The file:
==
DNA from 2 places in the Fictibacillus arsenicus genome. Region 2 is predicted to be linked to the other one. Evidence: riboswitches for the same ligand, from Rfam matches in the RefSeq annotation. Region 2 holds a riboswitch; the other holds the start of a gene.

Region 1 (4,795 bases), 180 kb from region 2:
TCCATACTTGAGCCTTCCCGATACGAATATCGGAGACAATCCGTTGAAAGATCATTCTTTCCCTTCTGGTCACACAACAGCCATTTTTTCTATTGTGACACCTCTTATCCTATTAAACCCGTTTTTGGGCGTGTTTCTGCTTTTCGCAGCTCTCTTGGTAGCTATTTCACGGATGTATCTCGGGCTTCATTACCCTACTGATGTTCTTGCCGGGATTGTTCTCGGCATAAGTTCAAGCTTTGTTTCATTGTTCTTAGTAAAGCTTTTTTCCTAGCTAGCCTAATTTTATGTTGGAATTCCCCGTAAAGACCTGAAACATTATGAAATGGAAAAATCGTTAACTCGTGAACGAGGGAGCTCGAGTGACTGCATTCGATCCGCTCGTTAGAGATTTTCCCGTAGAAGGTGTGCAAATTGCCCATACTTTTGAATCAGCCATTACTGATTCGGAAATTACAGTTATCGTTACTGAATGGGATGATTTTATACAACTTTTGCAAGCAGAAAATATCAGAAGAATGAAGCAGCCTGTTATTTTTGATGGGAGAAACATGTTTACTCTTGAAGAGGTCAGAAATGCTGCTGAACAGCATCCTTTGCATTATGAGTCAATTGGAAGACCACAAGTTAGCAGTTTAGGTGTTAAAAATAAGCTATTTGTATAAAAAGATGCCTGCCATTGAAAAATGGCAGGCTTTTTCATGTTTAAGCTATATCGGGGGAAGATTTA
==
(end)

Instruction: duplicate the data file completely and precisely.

DNA from 2 places in the Fictibacillus arsenicus genome. Region 2 is predicted to be linked to the other one. Evidence: riboswitches for the same ligand, from Rfam matches in the RefSeq annotation. Region 2 holds a riboswitch; the other holds the start of a gene.

Region 1 (4,795 bases), 180 kb from region 2:
TCCATACTTGAGCCTTCCCGATACGAATATCGGAGACAATCCGTTGAAAGATCATTCTTTCCCTTCTGGTCACACAACAGCCATTTTTTCTATTGTGACACCTCTTATCCTATTAAACCCGTTTTTGGGCGTGTTTCTGCTTTTCGCAGCTCTCTTGGTAGCTATTTCACGGATGTATCTCGGGCTTCATTACCCTACTGATGTTCTTGCCGGGATTGTTCTCGGCATAAGTTCAAGCTTTGTTTCATTGTTCTTAGTAAAGCTTTTTTCCTAGCTAGCCTAATTTTATGTTGGAATTCCCCGTAAAGACCTGAAACATTATGAAATGGAAAAATCGTTAACTCGTGAACGAGGGAGCTCGAGTGACTGCATTCGATCCGCTCGTTAGAGATTTTCCCGTAGAAGGTGTGCAAATTGCCCATACTTTTGAATCAGCCATTACTGATTCGGAAATTACAGTTATCGTTACTGAATGGGATGATTTTATACAACTTTTGCAAGCAGAAAATATCAGAAGAATGAAGCAGCCTGTTATTTTTGATGGGAGAAACATGTTTACTCTTGAAGAGGTCAGAAATGCTGCTGAACAGCATCCTTTGCATTATGAGTCAATTGGAAGACCACAAGTTAGCAGTTTAGGTGTTAAAAATAAGCTATTTGTATAAAAAGATGCCTGCCATTGAAAAATGGCAGGCTTTTTCATGTTTAAGCTATATCGGGGGAAGATTTA